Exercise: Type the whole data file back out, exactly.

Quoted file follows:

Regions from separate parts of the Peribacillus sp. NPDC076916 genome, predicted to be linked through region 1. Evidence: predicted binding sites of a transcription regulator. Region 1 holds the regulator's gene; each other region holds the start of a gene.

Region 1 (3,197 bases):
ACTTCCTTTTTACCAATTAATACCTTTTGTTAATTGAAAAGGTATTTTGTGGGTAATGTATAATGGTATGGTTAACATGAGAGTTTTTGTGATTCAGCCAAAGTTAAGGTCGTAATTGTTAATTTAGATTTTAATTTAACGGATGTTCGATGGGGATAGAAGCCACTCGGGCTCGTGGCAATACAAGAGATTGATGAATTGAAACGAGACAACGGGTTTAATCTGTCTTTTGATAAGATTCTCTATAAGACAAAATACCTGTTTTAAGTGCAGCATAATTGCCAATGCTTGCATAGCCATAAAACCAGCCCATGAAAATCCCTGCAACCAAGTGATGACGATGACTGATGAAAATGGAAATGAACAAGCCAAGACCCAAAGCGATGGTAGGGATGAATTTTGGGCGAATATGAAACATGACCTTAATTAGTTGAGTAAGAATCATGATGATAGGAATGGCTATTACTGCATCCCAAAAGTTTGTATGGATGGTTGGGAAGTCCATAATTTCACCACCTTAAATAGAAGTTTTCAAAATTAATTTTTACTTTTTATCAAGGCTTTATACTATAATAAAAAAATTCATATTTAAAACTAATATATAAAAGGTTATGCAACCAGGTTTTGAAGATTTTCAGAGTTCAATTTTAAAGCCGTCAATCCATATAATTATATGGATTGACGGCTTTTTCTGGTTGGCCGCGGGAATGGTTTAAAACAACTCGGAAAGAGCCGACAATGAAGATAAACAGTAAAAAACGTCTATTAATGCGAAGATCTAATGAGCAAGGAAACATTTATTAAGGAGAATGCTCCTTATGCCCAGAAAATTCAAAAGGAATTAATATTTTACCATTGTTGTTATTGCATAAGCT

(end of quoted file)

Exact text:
Regions from separate parts of the Peribacillus sp. NPDC076916 genome, predicted to be linked through region 1. Evidence: predicted binding sites of a transcription regulator. Region 1 holds the regulator's gene; each other region holds the start of a gene.

Region 1 (3,197 bases):
ACTTCCTTTTTACCAATTAATACCTTTTGTTAATTGAAAAGGTATTTTGTGGGTAATGTATAATGGTATGGTTAACATGAGAGTTTTTGTGATTCAGCCAAAGTTAAGGTCGTAATTGTTAATTTAGATTTTAATTTAACGGATGTTCGATGGGGATAGAAGCCACTCGGGCTCGTGGCAATACAAGAGATTGATGAATTGAAACGAGACAACGGGTTTAATCTGTCTTTTGATAAGATTCTCTATAAGACAAAATACCTGTTTTAAGTGCAGCATAATTGCCAATGCTTGCATAGCCATAAAACCAGCCCATGAAAATCCCTGCAACCAAGTGATGACGATGACTGATGAAAATGGAAATGAACAAGCCAAGACCCAAAGCGATGGTAGGGATGAATTTTGGGCGAATATGAAACATGACCTTAATTAGTTGAGTAAGAATCATGATGATAGGAATGGCTATTACTGCATCCCAAAAGTTTGTATGGATGGTTGGGAAGTCCATAATTTCACCACCTTAAATAGAAGTTTTCAAAATTAATTTTTACTTTTTATCAAGGCTTTATACTATAATAAAAAAATTCATATTTAAAACTAATATATAAAAGGTTATGCAACCAGGTTTTGAAGATTTTCAGAGTTCAATTTTAAAGCCGTCAATCCATATAATTATATGGATTGACGGCTTTTTCTGGTTGGCCGCGGGAATGGTTTAAAACAACTCGGAAAGAGCCGACAATGAAGATAAACAGTAAAAAACGTCTATTAATGCGAAGATCTAATGAGCAAGGAAACATTTATTAAGGAGAATGCTCCTTATGCCCAGAAAATTCAAAAGGAATTAATATTTTACCATTGTTGTTATTGCATAAGCT